About Mark Pace

T. Mark Pace

When there is an immediate need for cash at the time of someone’s death, it has been my experience that life insurance, when properly acquired and managed, is one of the best tools ever invented for the creation and transfer of wealth. However, life insurance is rarely acquired properly and, because it is mistakenly assumed to be a "buy and hold" asset, it is never managed. The resulting financial disasters are far too frequent and completely avoidable.

If you would like to learn more about any Pig-in-a-Poke blog posts or discuss any other life insurance issues, contact T. Mark Pace at Mark@objectivereview.com

 

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Pace’s Pig-in-a-Poke

About Pace’s Pig-in-a-Poke

Pace’s Pig-in-a-Poke, provides an arena for sharing the four great passions in my life. My three foundational passions are:

  1. Invest in yourself first;
  2. The genius in all of us, and;
  3. We can all live a long healthy life.

These three support my life work and my fourth passion; LIPM™ (Life Insurance Property Management).

As the blog title suggests, my focus is on debunking all of the myths, misuse, and muddled thinking that has accumulated in the life insurance industry. And, from time to time, I will go outside of the specific world of life insurance and share my views on my other three passions.

I hope you find my blog worthy of your attention, informative, and occasionally inspirational. I welcome your comments, questions and suggestions.

Mark Pace

What is compounding self-interest and why should you care?

The Poke

Every wise investor knows and loves the miracle of compounding interest. The Motely Fool says, “It's very much like a snowball effect. As your capital rolls down the hill it becomes bigger and bigger. Even if you start with a small snowball, given enough time, you can end up with an extremely large snowball indeed.”

Indeed!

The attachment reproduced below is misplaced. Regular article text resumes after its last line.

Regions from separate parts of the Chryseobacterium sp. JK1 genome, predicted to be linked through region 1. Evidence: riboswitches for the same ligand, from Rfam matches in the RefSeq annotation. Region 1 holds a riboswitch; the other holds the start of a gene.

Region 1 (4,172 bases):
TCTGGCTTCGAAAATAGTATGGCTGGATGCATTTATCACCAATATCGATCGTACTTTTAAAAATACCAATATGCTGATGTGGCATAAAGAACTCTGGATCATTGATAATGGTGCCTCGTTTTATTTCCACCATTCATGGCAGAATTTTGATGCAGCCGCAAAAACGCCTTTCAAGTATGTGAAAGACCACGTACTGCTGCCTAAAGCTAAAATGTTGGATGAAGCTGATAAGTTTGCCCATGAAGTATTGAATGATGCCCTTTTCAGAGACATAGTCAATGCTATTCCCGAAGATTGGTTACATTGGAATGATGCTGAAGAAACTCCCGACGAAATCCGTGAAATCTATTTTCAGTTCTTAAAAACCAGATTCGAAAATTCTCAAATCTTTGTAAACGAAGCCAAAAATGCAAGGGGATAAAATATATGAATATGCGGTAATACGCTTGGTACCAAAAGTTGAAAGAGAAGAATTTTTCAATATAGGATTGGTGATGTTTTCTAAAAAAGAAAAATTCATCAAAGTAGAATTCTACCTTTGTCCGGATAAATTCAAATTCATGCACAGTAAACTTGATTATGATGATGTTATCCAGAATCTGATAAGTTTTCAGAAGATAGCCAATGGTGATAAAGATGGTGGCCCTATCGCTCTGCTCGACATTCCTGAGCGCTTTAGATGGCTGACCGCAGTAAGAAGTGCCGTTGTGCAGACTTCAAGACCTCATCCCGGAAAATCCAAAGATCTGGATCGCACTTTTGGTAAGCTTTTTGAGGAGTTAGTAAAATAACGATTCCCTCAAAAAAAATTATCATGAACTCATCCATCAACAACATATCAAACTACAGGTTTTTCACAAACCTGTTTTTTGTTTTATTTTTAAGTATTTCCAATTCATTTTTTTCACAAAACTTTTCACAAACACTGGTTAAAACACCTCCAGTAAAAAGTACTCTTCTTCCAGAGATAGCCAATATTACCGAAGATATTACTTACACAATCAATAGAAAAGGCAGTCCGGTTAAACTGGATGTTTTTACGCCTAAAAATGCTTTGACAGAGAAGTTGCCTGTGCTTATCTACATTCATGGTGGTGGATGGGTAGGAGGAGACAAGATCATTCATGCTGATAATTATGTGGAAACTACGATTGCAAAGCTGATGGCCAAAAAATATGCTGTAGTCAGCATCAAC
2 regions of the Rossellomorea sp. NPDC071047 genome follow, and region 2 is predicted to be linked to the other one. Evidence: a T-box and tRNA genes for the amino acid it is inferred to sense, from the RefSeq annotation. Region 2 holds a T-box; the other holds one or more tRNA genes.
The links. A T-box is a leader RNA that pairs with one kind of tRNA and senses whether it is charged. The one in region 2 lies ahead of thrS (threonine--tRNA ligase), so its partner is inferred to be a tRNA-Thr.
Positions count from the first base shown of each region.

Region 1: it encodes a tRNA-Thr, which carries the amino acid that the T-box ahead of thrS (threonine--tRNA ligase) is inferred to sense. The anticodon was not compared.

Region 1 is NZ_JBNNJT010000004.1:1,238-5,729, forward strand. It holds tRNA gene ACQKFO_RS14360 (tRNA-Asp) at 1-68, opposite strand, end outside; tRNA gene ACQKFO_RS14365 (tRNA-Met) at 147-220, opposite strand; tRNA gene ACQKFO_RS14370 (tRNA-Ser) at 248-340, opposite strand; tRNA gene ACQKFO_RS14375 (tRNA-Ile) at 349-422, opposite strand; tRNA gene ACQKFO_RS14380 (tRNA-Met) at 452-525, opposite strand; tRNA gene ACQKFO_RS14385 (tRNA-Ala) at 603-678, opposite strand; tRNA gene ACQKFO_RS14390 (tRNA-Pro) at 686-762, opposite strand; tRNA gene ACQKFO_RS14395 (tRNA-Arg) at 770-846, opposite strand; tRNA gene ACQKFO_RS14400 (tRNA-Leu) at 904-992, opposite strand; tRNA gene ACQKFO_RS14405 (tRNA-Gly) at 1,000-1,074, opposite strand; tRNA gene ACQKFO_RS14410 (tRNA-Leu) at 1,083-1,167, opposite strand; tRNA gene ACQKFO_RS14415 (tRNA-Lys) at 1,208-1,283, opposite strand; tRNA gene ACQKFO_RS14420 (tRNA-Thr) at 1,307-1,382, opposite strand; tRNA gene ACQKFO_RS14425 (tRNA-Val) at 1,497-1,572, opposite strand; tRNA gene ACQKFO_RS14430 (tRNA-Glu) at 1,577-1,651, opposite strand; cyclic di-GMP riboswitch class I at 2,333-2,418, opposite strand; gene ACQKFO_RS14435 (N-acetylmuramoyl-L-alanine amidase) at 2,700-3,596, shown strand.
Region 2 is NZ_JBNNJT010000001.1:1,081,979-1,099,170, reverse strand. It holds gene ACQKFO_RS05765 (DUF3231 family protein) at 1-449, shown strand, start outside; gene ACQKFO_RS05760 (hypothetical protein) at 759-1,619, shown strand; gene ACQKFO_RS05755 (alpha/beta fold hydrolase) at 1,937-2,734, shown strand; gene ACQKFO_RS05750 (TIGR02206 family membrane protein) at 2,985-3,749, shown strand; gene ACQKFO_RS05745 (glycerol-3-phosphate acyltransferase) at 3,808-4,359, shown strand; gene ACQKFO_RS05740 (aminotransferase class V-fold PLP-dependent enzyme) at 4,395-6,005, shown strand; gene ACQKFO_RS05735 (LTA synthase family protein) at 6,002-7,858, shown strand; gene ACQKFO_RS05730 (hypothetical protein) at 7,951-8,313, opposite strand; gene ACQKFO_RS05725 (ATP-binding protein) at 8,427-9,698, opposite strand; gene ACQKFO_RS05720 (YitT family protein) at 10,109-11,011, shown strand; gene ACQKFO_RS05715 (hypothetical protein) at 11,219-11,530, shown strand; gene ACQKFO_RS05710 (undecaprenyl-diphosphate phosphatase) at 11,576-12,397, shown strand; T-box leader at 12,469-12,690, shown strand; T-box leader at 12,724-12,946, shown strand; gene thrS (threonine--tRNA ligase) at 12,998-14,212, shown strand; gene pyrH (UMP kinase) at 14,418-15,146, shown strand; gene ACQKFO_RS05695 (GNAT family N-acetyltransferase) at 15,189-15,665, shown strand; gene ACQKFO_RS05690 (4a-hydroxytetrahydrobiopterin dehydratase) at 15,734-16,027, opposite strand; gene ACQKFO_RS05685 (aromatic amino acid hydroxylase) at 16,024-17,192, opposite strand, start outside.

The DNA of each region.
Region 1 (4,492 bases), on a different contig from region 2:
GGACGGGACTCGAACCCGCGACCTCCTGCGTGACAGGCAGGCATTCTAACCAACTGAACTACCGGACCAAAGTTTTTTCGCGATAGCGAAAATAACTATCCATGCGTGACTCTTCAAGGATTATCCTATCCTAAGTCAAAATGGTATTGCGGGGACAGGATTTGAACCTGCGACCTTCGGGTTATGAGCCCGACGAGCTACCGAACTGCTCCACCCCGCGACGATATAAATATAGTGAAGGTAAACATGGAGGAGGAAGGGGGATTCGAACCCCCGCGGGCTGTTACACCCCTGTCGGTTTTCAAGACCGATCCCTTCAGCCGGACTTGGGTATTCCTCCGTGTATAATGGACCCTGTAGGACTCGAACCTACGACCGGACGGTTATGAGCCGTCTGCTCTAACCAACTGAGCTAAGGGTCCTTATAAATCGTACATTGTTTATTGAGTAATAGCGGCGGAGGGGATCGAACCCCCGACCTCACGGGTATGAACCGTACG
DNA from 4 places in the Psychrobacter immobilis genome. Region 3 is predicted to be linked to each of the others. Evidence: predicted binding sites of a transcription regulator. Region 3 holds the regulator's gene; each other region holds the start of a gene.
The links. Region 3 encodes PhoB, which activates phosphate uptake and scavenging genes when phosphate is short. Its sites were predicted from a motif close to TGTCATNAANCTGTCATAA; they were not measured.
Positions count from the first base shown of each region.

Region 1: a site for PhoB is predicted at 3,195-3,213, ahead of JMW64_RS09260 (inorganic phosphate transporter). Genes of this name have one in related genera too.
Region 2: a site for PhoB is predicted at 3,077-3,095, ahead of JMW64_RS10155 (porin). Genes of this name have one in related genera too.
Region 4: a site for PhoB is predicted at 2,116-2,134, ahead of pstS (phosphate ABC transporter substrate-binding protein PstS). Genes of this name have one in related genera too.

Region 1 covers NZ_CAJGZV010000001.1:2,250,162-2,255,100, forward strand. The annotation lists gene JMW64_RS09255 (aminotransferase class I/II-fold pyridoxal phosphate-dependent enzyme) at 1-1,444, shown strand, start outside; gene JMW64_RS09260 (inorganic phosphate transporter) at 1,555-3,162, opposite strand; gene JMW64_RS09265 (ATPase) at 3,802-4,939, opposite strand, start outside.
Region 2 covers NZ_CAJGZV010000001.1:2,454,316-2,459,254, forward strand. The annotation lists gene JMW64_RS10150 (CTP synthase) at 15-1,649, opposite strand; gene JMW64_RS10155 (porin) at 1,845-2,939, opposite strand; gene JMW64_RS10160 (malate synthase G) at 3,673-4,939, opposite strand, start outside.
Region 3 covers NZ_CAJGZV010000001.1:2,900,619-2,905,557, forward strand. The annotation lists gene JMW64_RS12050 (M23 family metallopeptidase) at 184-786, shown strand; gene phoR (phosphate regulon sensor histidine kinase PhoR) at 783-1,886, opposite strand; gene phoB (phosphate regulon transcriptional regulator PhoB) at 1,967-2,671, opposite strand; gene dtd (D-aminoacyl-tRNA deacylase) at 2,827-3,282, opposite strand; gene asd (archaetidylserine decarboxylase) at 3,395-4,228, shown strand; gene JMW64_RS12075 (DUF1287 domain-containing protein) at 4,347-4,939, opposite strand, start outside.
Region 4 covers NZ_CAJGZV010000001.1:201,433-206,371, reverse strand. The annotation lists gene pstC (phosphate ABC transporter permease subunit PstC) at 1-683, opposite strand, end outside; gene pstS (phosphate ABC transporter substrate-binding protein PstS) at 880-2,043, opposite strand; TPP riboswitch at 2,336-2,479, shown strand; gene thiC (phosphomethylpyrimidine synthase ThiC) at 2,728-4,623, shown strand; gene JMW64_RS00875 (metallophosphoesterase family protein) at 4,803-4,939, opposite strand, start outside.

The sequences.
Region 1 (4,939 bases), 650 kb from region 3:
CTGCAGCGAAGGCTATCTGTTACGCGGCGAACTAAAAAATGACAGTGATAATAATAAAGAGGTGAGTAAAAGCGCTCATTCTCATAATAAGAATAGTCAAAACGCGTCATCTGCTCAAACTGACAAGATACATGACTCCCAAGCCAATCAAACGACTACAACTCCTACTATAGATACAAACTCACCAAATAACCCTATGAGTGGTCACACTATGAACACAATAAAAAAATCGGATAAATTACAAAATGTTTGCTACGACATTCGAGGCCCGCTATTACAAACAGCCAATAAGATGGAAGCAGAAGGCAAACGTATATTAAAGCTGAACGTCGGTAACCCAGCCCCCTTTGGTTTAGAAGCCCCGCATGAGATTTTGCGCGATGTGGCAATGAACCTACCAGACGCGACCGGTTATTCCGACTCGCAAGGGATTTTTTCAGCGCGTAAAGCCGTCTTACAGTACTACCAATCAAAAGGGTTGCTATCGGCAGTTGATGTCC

Now, let’s recall The Rule of 72 which says you will double your invested money in the number of years equal to 72 divided by the rate of return. That means if you are getting 10%, your invested money will double in 7.2 years.

With these facts in hand, it is little wonder we work our tails off to create our little snowballs which we then give to institutions that promise to turn them into big snowballs.

Now, let’s consider some advertising slogans from financial institutions here to help you take advantage of compounding interest:

Citi Bank: Your Citi never sleeps

Capital One Bank: What’s in your wallet?

Bank of America: Think what we can do for you

Washington Mutual: More human interest

Morgan Stanley: One client at a time

UBS: Here today. Here tomorrow.

Barclays: It's our business to know your business

Credit Suisse: Whatever makes you happy

ING Direct: Save Your Money!

And two more I can’t resist sharing:

Wachovia: Uncommon Wisdom

SouthTrust Bank (merged with Wachovia in 2004): We're Not Just Another Bank.

Irony and unintentional double entendres aside, a conspiratorially minded person might read sinister meaning into a few of these slogans.

But, if you are thinking I am about to launch into a diatribe denouncing the actual snowball building track records of our financial institutions, you are mistaken… well at least for now.

Instead, I merely want to propose that all the hype, commonly promoted as the latest and greatest investment wisdom available, is in fact a pig-in-a-poke.

Consider this model for Personal Financial Planning: